This next e-mail illustrates why hypocrisy can be funny.  Totally clueless characters who say one thing but do another can often be mined for laughs because they are providing that disconnect between two unrelated ideas/concepts.

To the Editor:
I very much enjoyed last month's article on the pollution caused by vehicles using drive-up windows at fastfood restaurants and banks. You only have to sit in a line of cars waiting ten minutes or more for a couple of burgers and a shake, as I have done many times, to realize our atmosphere is being poisoned. Last week I used drive-up windows at a bank twice and a drugstore once. Isn't it awful that you can get your prescriptions at drive-up windows now? It ought to be a crime, all those cars sitting there with their engines running. I counted eight the last time I was at Burger King. I wouldn't have used the drive-up that day, myself, but it looked as if there was no place to sit inside anyway.
Additionally, drive-up windows are a particular environmental complaint of mine. Why does no one do a study on the amount of carbon emitted into the atmosphere because tens of thousands of people can't get out of their cars to buy a Big Mac? I can't be the only person who wonders about that. Can I?

Thursday, April 09, 2015

The Environmental Book Club

I have finally found an environmental book for older readers, and it is terrific.

Sixteen-year-old Laura, the journal keeping main character in The Carbon Diaries 2015 by Saci Lloyd, is a member of a punk band. She has an appalling older sister, and her parents are falling apart. Sounds pretty generic YA, doesn't it? What makes this book riveting is its setting and its main character.

Are Good Environmental Books All About Setting?

The 2015 Britain of The Carbon Diaries is one suffering from energy shortages and horrific climate problems, as is the rest of the world. Britain, however, is the first country to start carbon rationing. The book is Laura's account of her family and neighbors dealing with limited access to energy while suffering through an extreme winter, a drought, and torrential rain. Her older sister is appalling because she is bitter and angry about her gap year in America being cancelled. Her parents are falling apart because they're having trouble coping with the social change they're being hammered with. Dad, for instance, is the head of a travel and tourism school. With carbon restrictions, people can't travel. That pretty much puts an end to the tourist industry in Britain, and he loses his job.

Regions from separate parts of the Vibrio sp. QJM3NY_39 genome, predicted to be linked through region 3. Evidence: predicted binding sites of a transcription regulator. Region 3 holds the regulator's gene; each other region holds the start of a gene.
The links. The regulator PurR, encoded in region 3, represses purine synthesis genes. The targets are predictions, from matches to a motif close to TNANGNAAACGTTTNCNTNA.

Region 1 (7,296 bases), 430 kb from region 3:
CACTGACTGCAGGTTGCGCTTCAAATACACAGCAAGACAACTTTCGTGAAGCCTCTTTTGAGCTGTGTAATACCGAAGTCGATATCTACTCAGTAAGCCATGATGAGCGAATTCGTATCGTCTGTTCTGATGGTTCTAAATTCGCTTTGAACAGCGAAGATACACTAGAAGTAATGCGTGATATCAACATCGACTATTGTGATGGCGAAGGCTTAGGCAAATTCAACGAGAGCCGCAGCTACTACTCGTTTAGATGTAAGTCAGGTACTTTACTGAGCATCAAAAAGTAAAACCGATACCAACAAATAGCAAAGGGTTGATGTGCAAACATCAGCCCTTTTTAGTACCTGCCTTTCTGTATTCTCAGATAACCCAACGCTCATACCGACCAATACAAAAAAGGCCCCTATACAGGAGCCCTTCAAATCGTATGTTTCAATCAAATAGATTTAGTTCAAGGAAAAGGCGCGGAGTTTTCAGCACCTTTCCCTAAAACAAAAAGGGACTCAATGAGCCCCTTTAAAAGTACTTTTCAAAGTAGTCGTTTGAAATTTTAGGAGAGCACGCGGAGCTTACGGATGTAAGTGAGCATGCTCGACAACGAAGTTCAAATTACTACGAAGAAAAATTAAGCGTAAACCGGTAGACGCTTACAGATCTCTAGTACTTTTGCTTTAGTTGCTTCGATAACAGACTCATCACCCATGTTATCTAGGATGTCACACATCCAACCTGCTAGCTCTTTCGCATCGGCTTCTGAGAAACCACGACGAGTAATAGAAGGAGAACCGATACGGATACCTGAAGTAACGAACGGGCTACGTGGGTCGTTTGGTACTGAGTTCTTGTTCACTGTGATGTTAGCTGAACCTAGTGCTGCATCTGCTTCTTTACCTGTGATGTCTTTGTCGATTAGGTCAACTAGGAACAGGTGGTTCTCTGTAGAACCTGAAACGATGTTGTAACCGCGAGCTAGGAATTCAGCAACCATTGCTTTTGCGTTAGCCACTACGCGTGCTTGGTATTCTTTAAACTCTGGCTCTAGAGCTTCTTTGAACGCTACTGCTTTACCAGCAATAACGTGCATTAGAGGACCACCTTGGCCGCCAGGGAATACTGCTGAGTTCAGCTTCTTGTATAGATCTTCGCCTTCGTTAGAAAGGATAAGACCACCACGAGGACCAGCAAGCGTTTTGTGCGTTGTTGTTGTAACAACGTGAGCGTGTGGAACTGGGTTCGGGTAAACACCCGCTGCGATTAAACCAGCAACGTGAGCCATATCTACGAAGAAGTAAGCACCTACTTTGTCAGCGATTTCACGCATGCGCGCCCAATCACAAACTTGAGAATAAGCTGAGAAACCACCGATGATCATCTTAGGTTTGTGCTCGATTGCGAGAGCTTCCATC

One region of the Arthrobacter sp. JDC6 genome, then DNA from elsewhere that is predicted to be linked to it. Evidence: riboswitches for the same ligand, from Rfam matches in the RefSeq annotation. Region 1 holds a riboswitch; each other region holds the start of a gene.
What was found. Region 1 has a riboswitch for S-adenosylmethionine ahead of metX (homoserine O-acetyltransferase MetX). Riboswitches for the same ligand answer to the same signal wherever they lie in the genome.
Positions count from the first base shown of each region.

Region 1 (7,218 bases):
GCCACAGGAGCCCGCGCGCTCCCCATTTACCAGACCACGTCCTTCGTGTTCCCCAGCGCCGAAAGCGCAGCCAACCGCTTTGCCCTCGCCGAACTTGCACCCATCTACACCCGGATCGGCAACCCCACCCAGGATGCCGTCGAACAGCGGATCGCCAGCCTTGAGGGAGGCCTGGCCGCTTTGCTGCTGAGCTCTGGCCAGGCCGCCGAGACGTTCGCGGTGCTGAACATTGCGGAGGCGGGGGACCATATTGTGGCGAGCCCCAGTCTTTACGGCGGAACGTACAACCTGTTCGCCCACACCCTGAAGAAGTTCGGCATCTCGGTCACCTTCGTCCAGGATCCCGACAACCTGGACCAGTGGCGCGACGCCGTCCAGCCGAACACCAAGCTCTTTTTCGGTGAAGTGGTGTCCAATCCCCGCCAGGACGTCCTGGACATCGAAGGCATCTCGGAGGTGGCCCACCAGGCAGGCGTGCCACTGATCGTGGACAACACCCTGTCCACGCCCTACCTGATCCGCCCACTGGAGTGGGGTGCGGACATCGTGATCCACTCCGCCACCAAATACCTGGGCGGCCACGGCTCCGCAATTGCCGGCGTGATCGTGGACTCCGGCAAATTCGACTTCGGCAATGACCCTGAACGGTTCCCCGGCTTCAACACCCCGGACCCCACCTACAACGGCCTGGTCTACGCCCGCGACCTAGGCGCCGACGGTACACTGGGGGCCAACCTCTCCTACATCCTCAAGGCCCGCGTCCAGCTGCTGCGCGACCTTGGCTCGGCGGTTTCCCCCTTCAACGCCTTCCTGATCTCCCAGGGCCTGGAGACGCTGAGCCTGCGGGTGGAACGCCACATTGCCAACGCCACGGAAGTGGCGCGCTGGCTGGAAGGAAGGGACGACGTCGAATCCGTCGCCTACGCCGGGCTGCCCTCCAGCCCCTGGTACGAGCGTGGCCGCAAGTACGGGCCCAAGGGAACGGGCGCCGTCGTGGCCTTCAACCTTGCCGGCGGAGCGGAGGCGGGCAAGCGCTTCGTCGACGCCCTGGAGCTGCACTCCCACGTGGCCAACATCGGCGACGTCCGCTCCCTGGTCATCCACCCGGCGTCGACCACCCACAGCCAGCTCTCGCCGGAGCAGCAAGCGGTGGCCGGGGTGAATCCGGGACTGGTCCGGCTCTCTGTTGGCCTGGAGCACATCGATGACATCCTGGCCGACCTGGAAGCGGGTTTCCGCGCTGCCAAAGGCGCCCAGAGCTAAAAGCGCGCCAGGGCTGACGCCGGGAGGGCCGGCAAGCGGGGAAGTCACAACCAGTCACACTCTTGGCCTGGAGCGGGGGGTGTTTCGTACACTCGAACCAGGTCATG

The book isn't a cautionary tale, in my humble opinion. It's much more of a thriller. What's going to happen next and how will the characters survive it? Though Laura comments on the selfishness of others a couple of times and wants very much for the rest of the world to get on board with carbon rationing, this is not a "Let's save the planet!" story. There is no instructive message.

I'm sure many reviewers probably write about The Carbon Diaries' environmental themes. I always have trouble determining what an environmental theme would be. I've seen some writers calls The Carbon Diaries' theme "climate change." That seems more like a subject to me. I would say the theme of The Carbon Diaries involves a teenager struggling to find her place as an older person in her family and her place in society, one that is dramatically changing. Those are traditional YA themes, not environmental ones. It's the environmental setting that makes those traditional YA themes interesting and makes this book environmental.

Isn't climate fiction, fiction dealing with climate change, all about setting?

A Good Character Always Does Wonders For A Book

Laura is like an edgier, smarter Georgia Nicholson. The format of the book is even similar to the Georgia Nicholson books. It's a journal, of course, and there are several pages at the end translating British terms for American readers, which you find in Georgia's books. This is not a complaint. I like Georgia. I like Laura.

A Good Book Doesn't Have To Teach You Anything

Though The Carbon Diaries doesn't insist that readers do anything, the characters' struggle was so intense that it has an impact. I hadn't read much before I started obsessing about whether or not I'd turned the heat down at night. I freaked out a bit over that power outage in Washington earlier this week. And, yikes! They're rationing water in California!! 

Very few people like to be preached at or taught. If a piece of fiction is well done, it creates a response in readers without doing either of those things.